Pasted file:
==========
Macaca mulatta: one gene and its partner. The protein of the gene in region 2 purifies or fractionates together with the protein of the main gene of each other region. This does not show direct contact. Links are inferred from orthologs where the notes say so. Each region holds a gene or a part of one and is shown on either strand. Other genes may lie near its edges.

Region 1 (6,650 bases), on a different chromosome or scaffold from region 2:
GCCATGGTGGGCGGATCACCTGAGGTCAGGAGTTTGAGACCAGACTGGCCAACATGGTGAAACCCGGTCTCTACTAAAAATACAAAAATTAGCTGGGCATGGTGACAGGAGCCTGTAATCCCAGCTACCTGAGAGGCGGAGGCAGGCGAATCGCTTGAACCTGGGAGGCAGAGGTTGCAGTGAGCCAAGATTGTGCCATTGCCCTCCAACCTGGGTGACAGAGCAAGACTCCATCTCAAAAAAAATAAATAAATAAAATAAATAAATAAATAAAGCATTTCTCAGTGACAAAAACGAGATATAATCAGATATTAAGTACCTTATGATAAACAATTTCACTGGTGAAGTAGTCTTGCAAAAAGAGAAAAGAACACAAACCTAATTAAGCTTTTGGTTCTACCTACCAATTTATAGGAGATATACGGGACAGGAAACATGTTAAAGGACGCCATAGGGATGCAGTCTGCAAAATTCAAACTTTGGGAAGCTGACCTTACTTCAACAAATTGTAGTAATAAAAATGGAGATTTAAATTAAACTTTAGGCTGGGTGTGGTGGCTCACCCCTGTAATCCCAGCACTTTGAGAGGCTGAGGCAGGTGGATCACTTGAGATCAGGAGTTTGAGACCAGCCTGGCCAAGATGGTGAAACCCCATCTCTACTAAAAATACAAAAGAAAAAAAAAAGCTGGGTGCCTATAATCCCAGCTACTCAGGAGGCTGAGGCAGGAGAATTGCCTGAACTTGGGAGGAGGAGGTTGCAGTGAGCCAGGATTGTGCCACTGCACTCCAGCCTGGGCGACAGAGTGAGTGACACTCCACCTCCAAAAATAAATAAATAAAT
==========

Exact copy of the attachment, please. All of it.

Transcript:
Macaca mulatta: one gene and its partner. The protein of the gene in region 2 purifies or fractionates together with the protein of the main gene of each other region. This does not show direct contact. Links are inferred from orthologs where the notes say so. Each region holds a gene or a part of one and is shown on either strand. Other genes may lie near its edges.

Region 1 (6,650 bases), on a different chromosome or scaffold from region 2:
GCCATGGTGGGCGGATCACCTGAGGTCAGGAGTTTGAGACCAGACTGGCCAACATGGTGAAACCCGGTCTCTACTAAAAATACAAAAATTAGCTGGGCATGGTGACAGGAGCCTGTAATCCCAGCTACCTGAGAGGCGGAGGCAGGCGAATCGCTTGAACCTGGGAGGCAGAGGTTGCAGTGAGCCAAGATTGTGCCATTGCCCTCCAACCTGGGTGACAGAGCAAGACTCCATCTCAAAAAAAATAAATAAATAAAATAAATAAATAAATAAAGCATTTCTCAGTGACAAAAACGAGATATAATCAGATATTAAGTACCTTATGATAAACAATTTCACTGGTGAAGTAGTCTTGCAAAAAGAGAAAAGAACACAAACCTAATTAAGCTTTTGGTTCTACCTACCAATTTATAGGAGATATACGGGACAGGAAACATGTTAAAGGACGCCATAGGGATGCAGTCTGCAAAATTCAAACTTTGGGAAGCTGACCTTACTTCAACAAATTGTAGTAATAAAAATGGAGATTTAAATTAAACTTTAGGCTGGGTGTGGTGGCTCACCCCTGTAATCCCAGCACTTTGAGAGGCTGAGGCAGGTGGATCACTTGAGATCAGGAGTTTGAGACCAGCCTGGCCAAGATGGTGAAACCCCATCTCTACTAAAAATACAAAAGAAAAAAAAAAGCTGGGTGCCTATAATCCCAGCTACTCAGGAGGCTGAGGCAGGAGAATTGCCTGAACTTGGGAGGAGGAGGTTGCAGTGAGCCAGGATTGTGCCACTGCACTCCAGCCTGGGCGACAGAGTGAGTGACACTCCACCTCCAAAAATAAATAAATAAAT